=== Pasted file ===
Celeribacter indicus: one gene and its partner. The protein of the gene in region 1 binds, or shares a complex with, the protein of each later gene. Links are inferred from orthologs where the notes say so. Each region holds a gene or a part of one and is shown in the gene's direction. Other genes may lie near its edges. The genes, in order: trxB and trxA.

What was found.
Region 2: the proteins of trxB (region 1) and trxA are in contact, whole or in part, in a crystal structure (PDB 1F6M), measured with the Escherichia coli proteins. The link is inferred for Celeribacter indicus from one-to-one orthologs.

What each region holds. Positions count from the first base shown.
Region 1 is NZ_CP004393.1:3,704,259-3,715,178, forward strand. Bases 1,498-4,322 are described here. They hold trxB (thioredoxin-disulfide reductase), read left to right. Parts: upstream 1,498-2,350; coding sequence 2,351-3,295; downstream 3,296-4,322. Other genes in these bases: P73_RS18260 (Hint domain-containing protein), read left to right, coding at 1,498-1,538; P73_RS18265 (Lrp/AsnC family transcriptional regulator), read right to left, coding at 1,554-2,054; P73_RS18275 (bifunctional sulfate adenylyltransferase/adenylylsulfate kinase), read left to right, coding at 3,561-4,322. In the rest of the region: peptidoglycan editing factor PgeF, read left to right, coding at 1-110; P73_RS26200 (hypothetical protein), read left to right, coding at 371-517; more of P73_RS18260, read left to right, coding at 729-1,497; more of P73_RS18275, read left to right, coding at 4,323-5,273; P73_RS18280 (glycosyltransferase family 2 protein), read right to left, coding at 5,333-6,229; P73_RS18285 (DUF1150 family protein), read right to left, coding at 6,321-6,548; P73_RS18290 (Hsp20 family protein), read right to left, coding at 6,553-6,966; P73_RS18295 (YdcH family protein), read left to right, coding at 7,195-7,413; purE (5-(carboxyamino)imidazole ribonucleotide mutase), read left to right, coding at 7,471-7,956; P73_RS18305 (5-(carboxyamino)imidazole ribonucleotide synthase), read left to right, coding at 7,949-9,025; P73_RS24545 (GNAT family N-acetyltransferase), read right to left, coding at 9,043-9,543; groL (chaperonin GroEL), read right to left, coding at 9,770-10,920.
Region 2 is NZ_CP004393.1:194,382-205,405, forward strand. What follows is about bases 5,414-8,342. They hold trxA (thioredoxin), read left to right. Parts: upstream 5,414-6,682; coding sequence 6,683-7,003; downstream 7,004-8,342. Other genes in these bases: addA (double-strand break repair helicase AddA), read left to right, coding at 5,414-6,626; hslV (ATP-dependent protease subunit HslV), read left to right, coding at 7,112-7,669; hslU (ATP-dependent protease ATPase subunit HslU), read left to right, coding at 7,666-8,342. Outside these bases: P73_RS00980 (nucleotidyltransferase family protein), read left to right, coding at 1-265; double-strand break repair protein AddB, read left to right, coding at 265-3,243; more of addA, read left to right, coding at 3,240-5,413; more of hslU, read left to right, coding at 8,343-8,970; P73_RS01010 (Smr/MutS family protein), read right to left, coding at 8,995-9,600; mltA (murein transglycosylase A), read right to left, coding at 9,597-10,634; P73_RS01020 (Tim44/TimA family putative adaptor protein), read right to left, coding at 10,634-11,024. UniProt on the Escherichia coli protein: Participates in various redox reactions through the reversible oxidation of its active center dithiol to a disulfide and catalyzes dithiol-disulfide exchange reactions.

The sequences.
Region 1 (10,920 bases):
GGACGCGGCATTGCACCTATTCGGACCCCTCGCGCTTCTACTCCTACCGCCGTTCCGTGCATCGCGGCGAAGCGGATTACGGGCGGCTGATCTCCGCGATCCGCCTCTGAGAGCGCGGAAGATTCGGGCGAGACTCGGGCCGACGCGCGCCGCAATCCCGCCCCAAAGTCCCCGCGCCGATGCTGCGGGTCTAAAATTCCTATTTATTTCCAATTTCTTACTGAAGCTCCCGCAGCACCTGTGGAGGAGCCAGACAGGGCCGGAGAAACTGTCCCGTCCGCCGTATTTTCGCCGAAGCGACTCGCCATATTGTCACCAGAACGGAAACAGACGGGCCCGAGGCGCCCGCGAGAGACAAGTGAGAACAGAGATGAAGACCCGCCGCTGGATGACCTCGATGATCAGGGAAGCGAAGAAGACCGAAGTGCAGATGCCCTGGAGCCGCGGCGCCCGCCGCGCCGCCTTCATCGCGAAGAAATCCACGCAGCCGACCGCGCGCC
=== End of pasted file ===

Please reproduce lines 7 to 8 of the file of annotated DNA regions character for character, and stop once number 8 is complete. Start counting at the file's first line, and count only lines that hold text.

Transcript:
The sequences.
Region 1 (10,920 bases):